Eat My Shorts
It’s no P-5000 Powered Work Loader, but these robotic shorts sure look sleek.
Even before the Alien franchise, exoskeletons have been conceptualized as a tool to aid humanity. Some researchers believe wearable robotics are poised to appear everywhere from battlefields to Ford’s factory floors — and even your Thanksgiving dinner table. But researchers from Harvard’s Wyss Institute are taking things one step further with a pair of stride-enhancing, wearable robotic shorts.
Unlike heavier exoskeletons meant to perform heavy lifting tasks, these soft shorts simply enhance your stride, making walking and jogging a little easier. It’s no easy feat. In fact, Harvard researchers had been working to develop the algorithms behind such shorts since early 2018 and as part of ongoing DARPA research for years.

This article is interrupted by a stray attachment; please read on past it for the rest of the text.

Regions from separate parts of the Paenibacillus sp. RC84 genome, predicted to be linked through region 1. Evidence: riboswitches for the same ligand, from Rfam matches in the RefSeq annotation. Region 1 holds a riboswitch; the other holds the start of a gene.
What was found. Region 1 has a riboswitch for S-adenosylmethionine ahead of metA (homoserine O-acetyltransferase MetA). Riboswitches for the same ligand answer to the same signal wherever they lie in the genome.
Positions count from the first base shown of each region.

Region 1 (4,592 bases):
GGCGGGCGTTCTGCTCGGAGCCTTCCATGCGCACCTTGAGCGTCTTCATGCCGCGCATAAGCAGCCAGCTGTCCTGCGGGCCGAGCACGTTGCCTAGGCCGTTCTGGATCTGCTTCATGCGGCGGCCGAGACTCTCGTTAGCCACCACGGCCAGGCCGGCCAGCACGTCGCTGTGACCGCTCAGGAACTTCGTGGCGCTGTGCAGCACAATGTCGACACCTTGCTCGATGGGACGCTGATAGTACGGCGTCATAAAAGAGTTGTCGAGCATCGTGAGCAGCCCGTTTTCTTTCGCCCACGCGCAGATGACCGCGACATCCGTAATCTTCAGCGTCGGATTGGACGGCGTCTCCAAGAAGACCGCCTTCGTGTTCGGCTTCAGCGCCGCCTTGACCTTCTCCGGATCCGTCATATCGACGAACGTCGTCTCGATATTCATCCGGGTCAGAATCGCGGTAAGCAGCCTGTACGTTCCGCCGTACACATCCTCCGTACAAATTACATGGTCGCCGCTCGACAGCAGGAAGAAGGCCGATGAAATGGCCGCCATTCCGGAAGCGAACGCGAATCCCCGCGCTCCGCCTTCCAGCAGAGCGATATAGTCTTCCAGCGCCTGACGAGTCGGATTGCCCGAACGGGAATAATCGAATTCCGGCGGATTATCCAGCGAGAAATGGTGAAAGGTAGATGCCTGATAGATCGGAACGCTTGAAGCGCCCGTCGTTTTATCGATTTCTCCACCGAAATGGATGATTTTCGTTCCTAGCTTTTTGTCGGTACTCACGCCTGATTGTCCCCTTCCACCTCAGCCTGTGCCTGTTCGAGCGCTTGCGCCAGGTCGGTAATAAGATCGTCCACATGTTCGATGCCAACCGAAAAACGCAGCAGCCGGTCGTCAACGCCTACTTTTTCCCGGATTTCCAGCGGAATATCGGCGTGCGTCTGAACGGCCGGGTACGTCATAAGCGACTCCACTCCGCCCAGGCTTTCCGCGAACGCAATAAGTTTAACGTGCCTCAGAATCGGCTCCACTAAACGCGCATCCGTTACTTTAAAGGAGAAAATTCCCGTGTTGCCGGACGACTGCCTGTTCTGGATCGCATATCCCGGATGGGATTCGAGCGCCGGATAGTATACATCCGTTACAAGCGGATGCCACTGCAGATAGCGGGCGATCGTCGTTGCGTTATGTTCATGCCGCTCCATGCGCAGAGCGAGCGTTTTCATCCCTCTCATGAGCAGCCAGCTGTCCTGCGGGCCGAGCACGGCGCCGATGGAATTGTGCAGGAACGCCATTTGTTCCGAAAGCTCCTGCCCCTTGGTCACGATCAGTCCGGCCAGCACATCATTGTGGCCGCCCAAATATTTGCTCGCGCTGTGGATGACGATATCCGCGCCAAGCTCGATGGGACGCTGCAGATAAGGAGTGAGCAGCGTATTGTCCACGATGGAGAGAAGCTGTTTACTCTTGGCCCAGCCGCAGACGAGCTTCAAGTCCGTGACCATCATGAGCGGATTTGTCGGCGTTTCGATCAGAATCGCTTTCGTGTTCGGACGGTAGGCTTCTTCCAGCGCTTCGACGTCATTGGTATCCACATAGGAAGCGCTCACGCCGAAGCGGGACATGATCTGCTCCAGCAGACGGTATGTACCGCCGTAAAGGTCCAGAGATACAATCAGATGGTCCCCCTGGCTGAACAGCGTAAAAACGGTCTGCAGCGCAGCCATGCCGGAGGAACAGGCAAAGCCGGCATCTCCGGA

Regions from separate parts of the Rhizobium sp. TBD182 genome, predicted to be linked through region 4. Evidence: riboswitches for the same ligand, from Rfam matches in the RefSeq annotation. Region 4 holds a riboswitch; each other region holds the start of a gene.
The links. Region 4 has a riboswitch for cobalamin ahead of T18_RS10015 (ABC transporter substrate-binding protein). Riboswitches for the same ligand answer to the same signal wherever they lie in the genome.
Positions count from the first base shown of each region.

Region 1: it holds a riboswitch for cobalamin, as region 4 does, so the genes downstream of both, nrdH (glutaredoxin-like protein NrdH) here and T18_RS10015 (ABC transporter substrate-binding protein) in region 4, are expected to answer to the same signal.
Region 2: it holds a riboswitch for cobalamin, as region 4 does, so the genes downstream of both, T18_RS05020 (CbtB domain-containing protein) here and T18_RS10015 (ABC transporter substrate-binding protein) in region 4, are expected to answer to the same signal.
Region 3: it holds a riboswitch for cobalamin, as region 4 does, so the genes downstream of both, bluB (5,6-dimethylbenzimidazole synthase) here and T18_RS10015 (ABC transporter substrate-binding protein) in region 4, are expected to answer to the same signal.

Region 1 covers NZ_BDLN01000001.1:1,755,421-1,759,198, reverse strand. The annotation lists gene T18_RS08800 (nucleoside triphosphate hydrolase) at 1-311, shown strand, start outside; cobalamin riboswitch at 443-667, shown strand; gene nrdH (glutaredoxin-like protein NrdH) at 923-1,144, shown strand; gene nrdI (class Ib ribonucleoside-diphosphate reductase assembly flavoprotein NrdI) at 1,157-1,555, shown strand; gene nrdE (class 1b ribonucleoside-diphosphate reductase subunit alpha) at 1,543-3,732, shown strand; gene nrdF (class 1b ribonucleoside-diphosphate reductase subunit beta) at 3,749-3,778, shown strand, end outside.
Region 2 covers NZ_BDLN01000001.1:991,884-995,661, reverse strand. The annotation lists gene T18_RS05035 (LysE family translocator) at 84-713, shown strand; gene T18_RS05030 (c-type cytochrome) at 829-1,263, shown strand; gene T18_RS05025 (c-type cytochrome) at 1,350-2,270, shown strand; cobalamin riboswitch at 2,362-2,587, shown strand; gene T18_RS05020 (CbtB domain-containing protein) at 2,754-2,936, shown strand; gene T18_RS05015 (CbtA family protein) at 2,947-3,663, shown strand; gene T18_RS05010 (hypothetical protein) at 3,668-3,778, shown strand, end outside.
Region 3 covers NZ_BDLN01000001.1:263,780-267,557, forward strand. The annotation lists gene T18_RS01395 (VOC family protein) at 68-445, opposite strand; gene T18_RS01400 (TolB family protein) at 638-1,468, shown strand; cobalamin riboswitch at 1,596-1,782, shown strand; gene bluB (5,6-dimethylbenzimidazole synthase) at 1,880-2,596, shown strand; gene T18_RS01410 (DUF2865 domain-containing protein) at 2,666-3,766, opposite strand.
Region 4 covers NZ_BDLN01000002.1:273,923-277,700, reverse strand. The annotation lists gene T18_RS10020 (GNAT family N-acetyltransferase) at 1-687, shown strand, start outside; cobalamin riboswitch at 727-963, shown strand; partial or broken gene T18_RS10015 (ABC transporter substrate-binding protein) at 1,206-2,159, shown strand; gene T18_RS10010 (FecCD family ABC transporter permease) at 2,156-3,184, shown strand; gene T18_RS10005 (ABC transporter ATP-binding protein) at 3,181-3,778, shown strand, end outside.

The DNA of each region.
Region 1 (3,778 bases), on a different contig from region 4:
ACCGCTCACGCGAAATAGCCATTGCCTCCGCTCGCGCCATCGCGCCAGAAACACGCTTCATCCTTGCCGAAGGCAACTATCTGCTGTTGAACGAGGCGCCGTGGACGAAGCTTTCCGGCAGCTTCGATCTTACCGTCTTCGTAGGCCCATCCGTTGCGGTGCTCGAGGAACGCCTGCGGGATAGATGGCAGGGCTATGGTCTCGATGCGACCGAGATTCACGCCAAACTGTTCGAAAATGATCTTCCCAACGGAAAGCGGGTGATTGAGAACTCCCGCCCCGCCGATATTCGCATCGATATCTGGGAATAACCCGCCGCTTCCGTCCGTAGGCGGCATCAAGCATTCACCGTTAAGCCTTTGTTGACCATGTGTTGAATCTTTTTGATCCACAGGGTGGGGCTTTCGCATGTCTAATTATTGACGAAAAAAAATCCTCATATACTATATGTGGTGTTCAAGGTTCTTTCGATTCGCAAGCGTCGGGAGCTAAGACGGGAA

Using a built-in computer, the shorts detect wearer’s movements and analyze things like your movement speed and what phase of step-taking you’re currently in. Then it gives your leg a little boost using a cable actuator that’s fixed between your waste and thigh. The cable mimics the natural function of your gluteal musclesmaking the action of moving just a little bit easier. In tests, using the exoskeleton reduced metabolic costs of walking by 9.3 percent and of running by 4 percent.
It might not sound like much, but the robo-shorts only weigh 11lbs, meaning you could comfortably wear them in your living room. Such advancements could have profound impacts on everyday life and could lead to soft exoskeletons that enhance everyday tasks. In fact, the researchers behind the shorts are betting on that.
“While the metabolic reductions we found are modest, our study demonstrates that it is possible to have a portable wearable robot assist more than just a single activity, helping to pave the way for these systems to become ubiquitous in our lives,” lead study author Conor Walsh said in a press release.
READ MORE: These robo-shorts are the precursor to a true soft exoskeleton [TechCrunch]
More on exoskeletons: The U.S. Military is Buying a Brutal-Looking Powered Exoskeleton